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What are the new April 2015 pension changes?


You may have recently heard about the new pension reforms coming into place in April. In the 2014 Budget, the Chancellor of the Exchequer, George Osborne, announced the biggest pension overhaul in over a decade. The idea was to create more freedom for savers than there has ever been. Mr Osborne wants people to have the freedom to use their pensions however they choose, with fewer penalties than ever before.

Freedoms and flexibilities

Currently, if a saver over 55 wishes to take all of their money out of their pension in one go, they can take 25% tax free, but would be charged a flat rate of 55% tax on the rest. As of April 2015 this will be changing. If a 55 year old saver would like to take all or some of their money out of their pension, they can, and will receive 25% of it tax free with the remainder charged at their marginal rate of income tax - currently 0%, 20%, 40% or 45%.
These changes mean that savers will be able to access their pension pots via Income Drawdown with much greater flexibility. People will be able to dip into their pensions and make as many withdrawals as they want, each time getting 25 per cent tax-free and the rest taxed as income.

What happened before the changes?

At retirement, traditionally, pension savers purchased an annuity. An annuity is a form of insurance policy typically purchased with a pension fund, which entitles the retiree to receive a guaranteed monthly income, typically until the end of their lifetime.
Annuities have become less popular over recent years due to annuity incomes getting smaller and an increased range of retirement options now being available, such as income drawdown. This fall in annuity sales has accelerated following the 2014 Budget announcement, as an increasing number of people prefer the flexibility that income drawdown offers.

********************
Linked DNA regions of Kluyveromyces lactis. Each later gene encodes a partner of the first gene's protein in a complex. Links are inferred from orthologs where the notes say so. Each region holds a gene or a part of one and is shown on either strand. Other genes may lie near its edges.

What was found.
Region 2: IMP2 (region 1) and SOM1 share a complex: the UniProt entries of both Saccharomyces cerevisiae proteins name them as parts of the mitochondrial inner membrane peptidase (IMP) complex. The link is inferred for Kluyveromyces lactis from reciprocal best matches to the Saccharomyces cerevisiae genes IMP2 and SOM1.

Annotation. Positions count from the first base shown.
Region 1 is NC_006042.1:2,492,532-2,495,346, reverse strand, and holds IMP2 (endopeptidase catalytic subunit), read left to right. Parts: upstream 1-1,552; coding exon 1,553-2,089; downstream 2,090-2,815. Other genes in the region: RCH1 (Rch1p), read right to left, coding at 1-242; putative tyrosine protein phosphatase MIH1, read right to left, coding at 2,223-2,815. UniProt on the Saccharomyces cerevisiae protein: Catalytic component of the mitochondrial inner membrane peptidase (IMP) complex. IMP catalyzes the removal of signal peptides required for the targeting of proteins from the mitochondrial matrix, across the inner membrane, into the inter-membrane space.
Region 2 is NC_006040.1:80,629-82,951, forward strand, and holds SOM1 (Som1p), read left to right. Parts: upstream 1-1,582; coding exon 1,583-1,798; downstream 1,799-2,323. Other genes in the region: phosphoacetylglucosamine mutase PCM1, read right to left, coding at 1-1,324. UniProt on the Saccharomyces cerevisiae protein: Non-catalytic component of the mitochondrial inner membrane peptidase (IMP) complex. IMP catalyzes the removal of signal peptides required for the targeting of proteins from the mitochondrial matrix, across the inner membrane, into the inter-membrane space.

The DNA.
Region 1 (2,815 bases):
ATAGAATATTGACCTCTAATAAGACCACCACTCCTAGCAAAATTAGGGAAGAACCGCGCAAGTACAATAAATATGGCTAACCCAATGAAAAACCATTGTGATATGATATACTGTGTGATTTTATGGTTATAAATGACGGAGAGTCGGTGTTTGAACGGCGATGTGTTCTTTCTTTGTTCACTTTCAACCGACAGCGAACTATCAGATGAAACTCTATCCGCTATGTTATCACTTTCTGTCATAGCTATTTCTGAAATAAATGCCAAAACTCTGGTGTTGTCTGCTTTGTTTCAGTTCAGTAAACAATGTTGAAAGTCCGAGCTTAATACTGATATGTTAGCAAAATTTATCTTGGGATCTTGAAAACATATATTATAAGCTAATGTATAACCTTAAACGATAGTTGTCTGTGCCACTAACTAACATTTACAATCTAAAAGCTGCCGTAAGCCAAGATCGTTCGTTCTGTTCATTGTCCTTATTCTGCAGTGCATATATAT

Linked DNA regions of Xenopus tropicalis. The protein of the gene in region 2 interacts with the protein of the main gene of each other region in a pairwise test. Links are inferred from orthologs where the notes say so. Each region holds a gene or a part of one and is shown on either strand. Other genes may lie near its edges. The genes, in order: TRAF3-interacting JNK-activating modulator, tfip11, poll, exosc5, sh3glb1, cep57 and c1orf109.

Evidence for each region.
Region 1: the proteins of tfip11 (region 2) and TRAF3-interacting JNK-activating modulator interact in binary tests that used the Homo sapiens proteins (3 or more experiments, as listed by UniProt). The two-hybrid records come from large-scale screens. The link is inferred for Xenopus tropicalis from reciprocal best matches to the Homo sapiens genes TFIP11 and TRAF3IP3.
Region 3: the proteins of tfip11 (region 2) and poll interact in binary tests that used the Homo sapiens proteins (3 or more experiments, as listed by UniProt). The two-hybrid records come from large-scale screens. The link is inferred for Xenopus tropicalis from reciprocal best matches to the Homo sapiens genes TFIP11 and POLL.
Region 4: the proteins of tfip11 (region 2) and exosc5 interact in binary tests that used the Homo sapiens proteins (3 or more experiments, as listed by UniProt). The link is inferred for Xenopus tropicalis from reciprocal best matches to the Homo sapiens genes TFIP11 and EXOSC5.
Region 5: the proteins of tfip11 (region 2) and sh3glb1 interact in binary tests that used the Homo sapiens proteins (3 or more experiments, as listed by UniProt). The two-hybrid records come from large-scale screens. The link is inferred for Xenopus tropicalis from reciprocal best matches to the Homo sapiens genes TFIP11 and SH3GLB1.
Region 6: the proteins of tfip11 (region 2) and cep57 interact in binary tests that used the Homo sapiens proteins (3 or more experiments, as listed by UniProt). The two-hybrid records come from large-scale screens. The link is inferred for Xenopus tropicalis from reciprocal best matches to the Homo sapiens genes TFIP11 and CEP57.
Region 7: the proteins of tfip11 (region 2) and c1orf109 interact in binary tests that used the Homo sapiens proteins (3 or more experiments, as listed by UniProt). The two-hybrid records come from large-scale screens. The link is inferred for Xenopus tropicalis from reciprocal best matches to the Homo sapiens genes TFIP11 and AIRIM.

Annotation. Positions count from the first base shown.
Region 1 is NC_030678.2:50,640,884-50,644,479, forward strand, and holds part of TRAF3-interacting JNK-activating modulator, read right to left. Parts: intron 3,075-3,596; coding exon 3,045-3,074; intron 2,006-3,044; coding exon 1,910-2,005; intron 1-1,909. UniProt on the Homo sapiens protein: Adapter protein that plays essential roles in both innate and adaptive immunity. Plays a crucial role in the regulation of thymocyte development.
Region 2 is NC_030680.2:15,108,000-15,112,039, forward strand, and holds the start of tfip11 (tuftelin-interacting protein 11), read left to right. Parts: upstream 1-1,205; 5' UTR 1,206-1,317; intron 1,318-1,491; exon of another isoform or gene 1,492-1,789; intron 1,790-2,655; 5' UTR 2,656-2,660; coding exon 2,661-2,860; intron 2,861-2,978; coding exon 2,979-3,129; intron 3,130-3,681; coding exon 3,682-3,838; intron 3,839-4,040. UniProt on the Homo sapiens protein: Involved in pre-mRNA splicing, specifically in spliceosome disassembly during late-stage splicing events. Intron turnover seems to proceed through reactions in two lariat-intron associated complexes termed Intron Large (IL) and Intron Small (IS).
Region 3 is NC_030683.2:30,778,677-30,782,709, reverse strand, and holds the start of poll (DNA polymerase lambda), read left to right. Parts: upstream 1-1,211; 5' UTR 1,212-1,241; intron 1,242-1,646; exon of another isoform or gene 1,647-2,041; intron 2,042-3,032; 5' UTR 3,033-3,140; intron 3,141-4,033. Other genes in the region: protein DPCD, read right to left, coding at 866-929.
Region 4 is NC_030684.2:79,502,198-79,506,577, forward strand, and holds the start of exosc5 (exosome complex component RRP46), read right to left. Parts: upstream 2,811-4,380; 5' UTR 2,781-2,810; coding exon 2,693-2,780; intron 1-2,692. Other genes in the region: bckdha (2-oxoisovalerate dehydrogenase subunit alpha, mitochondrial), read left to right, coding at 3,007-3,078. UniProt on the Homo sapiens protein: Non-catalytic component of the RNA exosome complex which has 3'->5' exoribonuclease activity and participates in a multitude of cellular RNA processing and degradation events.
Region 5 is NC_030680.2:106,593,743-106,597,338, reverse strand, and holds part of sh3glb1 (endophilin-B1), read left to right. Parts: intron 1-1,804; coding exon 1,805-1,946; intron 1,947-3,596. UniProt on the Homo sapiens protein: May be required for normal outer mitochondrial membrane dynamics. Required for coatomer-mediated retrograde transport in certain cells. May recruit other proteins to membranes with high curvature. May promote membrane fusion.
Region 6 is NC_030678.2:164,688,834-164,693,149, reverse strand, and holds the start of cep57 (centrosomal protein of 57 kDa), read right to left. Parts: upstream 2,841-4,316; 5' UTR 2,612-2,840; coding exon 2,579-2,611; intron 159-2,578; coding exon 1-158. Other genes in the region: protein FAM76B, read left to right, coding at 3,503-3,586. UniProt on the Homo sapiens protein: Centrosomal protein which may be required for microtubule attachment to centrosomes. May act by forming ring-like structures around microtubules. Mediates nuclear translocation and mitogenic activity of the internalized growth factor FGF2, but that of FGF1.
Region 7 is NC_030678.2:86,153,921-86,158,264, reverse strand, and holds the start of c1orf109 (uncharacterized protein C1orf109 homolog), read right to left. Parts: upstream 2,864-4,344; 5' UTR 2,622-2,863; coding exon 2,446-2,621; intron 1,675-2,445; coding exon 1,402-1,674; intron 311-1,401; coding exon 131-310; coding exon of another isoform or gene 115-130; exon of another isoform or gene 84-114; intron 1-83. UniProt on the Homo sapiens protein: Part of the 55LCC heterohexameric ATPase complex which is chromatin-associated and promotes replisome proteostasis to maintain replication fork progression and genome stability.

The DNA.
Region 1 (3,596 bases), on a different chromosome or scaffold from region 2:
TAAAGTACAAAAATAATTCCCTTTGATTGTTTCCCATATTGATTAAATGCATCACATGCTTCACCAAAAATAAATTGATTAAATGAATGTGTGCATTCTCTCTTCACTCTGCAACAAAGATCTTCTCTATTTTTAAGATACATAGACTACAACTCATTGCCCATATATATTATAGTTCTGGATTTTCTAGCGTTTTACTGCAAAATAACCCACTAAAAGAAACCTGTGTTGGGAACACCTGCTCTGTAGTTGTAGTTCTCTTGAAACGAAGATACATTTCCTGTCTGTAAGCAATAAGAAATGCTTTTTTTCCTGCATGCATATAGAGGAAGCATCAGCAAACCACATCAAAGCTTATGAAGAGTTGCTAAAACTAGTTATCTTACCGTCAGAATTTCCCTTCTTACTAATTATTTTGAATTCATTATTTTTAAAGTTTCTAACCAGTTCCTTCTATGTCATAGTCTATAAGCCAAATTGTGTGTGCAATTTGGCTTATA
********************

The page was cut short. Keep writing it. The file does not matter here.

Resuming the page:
Annuities are still available to buy, and can still sometimes be a better option, depending on things like an individual’s health and attitude to risk. The thing to remember with income drawdown is that there is a risk of overspending and leaving less and less money to live on in older age. An annuity does not carry that risk as it is a guaranteed income until the end of a person’s lifetime.

What will happen now?

It is likely that annuity sales will continue to fall, as more people opt for the freedoms available with income drawdown. There are concerns that savers may overspend their pensions and be left with little or no money in their later years, however the Chancellor has said that he believes people can and should be trusted to use their money responsibly, and therefore have the freedom to use it whenever, and on whatever they see fit.

What help is out there?

The Government has launched a new ‘Pension Wise’ guidance service in partnership with the Citizens Advice Bureau, which aims to offer face to face, impartial, free guidance on the various new options people have available to them. A website also has been created, which aims to help people who do not want to, or cannot receive guidance face to face. The ‘Pension Wise’ website focuses on six steps users should take in deciding how to turn their pension pot into retirement income.
There have been fears in the industry that this service will be ignored, previous free pension guidance services offered by Royal London and Legal & General in 2014 both had an extremely small take-up rate.
If you are nearing retirement age and would like some further information about the options available to you, you can visit the ‘Pension Wise’ website. If you would like regulated financial advice in regards to your pension, our in-house financial advisers will be happy to speak to you over the phone, face to face, or via our online question service.

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